I just don’t want to see people suffer.
Her first serious health crisis was in 1990 and it was devasting: terminal lung disease. She was given little hope but refused to accept defeat. She had always been a runner and believes this saved her life. She was able to build herself up physically, walking and then eventually running again. A number of years later she ramped it up and started competing in triathlons in 2006. She told me her motivation was that she didn’t want to die before she had tried something that she watched others do but had always been outside her comfort zone.
While training with her team in 2011 she hit a pothole and ended up being helicoptered to the hospital with a traumatic brain injury. She survived—again—but between 2011 and 2014 she had 8 surgical procedures. “I was left with a limp and assorted plates and screws and cadaver bones, and I could no longer run,” Jill tells me. So, she got up again, regrouped again. She got on a bicycle and before long became a long-distance cyclist, riding 12-hour races, then multi-day races.
In 2015 she was hit by a car while riding and once again ended up back in a trauma unit. To date she counts something like 15 surgeries. Like a cat with 9 lives she keeps defying the odds. It is an incredible journey, almost superhuman.
Many people tell Jill she is the unluckiest lucky person and the healthiest unhealthy person they know. “People think I am nuts for pushing my limits, but it has saved my life,” she says. The gym is the only place she experiences relief from the mental and physical relief from chronic pain. “When I feel the endorphins kick in, then I can shift out of anything.”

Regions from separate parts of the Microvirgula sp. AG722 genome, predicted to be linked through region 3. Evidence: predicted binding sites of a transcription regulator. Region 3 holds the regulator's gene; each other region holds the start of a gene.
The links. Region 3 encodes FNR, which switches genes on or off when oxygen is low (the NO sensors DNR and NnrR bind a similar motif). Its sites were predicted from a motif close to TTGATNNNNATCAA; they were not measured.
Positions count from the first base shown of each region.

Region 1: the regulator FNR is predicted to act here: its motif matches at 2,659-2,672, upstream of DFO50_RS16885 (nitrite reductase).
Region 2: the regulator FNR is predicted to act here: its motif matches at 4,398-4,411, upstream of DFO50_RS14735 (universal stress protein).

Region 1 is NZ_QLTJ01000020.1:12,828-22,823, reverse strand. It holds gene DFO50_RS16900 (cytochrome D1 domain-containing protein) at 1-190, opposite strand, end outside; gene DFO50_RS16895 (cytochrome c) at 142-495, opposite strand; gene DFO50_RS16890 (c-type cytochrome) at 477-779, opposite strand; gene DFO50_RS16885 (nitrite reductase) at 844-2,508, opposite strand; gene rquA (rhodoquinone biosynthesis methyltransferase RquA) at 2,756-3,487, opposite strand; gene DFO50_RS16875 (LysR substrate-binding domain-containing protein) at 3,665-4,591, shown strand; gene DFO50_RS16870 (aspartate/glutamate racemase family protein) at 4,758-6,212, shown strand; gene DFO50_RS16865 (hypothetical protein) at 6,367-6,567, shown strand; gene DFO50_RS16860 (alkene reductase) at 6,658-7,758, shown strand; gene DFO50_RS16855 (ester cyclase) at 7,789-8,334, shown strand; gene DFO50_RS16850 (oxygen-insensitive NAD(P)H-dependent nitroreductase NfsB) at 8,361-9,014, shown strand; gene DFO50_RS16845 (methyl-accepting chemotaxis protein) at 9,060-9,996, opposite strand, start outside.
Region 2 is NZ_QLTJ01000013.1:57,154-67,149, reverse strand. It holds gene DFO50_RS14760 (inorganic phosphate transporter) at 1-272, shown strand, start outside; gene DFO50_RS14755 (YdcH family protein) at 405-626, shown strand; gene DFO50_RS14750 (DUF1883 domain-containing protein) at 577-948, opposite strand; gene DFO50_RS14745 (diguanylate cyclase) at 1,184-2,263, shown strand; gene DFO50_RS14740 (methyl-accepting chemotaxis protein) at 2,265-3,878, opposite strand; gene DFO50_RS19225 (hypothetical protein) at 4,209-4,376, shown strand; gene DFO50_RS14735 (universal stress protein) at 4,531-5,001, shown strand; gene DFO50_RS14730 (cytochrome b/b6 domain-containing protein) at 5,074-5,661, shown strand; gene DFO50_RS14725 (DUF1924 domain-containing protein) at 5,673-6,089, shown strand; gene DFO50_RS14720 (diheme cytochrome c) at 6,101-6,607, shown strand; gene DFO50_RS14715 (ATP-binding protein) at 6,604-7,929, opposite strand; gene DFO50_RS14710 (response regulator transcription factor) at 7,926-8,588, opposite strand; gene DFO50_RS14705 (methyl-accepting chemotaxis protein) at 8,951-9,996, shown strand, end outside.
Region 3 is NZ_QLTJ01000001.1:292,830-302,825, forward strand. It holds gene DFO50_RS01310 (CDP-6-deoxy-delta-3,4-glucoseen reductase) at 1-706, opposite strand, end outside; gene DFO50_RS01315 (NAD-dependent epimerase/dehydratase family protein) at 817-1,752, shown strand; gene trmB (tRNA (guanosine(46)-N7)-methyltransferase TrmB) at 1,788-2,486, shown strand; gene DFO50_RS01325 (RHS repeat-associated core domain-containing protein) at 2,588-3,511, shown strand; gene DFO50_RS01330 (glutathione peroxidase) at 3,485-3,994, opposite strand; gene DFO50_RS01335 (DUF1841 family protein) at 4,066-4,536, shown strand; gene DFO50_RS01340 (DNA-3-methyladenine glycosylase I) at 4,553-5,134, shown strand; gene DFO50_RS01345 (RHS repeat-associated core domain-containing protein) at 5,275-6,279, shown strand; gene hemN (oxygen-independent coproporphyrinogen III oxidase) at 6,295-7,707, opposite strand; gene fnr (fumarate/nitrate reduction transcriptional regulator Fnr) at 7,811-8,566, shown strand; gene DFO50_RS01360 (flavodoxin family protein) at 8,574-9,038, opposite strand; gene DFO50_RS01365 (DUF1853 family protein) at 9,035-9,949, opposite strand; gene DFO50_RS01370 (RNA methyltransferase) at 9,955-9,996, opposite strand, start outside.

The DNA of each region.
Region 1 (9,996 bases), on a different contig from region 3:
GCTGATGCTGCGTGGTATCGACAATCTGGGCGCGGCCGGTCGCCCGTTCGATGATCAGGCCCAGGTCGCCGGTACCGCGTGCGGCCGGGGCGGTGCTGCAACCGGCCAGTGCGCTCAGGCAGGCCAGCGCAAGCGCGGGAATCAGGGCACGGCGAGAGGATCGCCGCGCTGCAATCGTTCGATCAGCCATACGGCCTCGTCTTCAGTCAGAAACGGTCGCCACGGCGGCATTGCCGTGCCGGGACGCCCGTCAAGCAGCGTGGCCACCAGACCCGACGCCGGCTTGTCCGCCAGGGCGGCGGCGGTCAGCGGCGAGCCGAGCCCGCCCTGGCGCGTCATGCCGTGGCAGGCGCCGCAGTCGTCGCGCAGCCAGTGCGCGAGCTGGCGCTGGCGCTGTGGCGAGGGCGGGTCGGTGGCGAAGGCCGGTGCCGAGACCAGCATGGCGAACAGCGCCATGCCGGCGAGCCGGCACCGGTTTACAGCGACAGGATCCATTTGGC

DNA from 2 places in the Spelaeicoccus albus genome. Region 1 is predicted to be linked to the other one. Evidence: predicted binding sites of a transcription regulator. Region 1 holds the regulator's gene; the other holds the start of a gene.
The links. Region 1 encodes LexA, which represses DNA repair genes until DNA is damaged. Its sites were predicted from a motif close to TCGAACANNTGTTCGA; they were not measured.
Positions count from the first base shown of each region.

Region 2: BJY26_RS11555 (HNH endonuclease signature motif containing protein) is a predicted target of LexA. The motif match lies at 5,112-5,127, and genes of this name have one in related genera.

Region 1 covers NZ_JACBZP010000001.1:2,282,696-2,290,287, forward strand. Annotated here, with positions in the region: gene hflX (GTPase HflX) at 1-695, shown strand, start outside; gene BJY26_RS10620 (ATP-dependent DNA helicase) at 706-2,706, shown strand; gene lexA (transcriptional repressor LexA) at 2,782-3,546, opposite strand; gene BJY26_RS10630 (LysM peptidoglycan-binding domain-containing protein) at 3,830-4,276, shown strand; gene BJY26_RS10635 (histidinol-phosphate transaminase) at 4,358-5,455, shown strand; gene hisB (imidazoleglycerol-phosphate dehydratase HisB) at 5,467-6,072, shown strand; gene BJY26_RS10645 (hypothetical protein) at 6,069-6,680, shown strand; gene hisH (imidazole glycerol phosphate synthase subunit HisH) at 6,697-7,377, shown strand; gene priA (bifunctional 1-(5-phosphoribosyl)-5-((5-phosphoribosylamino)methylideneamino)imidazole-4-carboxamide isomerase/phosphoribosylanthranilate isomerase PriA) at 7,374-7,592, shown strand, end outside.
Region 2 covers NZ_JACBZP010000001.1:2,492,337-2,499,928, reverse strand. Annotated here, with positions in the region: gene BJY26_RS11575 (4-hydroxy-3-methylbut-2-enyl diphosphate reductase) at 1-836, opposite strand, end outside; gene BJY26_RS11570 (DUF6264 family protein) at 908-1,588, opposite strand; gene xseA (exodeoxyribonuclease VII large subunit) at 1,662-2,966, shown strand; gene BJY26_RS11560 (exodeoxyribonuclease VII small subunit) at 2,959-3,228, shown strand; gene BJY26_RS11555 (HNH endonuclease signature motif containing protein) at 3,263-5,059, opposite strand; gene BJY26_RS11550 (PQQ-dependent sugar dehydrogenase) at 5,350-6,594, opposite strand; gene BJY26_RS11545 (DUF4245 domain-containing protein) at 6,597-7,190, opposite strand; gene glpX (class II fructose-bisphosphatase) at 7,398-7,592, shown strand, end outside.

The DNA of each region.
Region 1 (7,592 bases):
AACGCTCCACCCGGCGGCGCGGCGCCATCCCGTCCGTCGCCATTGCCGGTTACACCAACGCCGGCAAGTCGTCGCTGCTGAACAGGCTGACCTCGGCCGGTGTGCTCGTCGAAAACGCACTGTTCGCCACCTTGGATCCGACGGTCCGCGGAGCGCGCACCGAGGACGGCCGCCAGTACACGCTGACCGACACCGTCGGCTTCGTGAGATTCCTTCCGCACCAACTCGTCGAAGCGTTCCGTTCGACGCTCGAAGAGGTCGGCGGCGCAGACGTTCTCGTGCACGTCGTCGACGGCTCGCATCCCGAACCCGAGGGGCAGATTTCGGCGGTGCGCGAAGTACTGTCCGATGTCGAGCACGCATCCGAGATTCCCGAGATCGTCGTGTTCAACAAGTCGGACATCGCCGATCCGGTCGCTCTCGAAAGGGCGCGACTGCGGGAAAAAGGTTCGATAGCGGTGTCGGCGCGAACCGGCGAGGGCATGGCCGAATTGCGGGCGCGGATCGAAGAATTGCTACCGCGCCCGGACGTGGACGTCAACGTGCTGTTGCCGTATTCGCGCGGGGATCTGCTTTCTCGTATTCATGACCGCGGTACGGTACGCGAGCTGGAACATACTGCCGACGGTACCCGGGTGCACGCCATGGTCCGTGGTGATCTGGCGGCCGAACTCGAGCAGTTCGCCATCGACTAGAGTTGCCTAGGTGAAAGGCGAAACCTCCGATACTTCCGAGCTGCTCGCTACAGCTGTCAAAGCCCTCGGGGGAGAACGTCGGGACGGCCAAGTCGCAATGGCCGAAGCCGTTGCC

Note: All of these photos were taken at the National Night Out at the Salvation Army Boys & Girls Club.
The Second Act
Jill retired 3 years ago, standing on her feet all day every day and the other physical demands of nursing just became too taxing. Even so, when she retired, her first move was to look for ways to continue to help others. She signed up to volunteer as a Pediatric Nurse Practitioner at Crossover Ministry Clinic a few times a month, where she helps treat people in need, especially children and immigrants.
Then came the Live Red Foundation. She had been training at Endorphin Fitness for years and was asked to serve as Development Coordinator as the non-profit was started by the founder of Endorphin Fitness.
“I believe in the Live Red Foundation,” says Jill, “and I can relate to these kids, because I was there. We help teach life skills; we teach them how to take care of themselves. I love watching them stand triumphant on the podium, having experiences they never had in their lives. It is just so amazing.”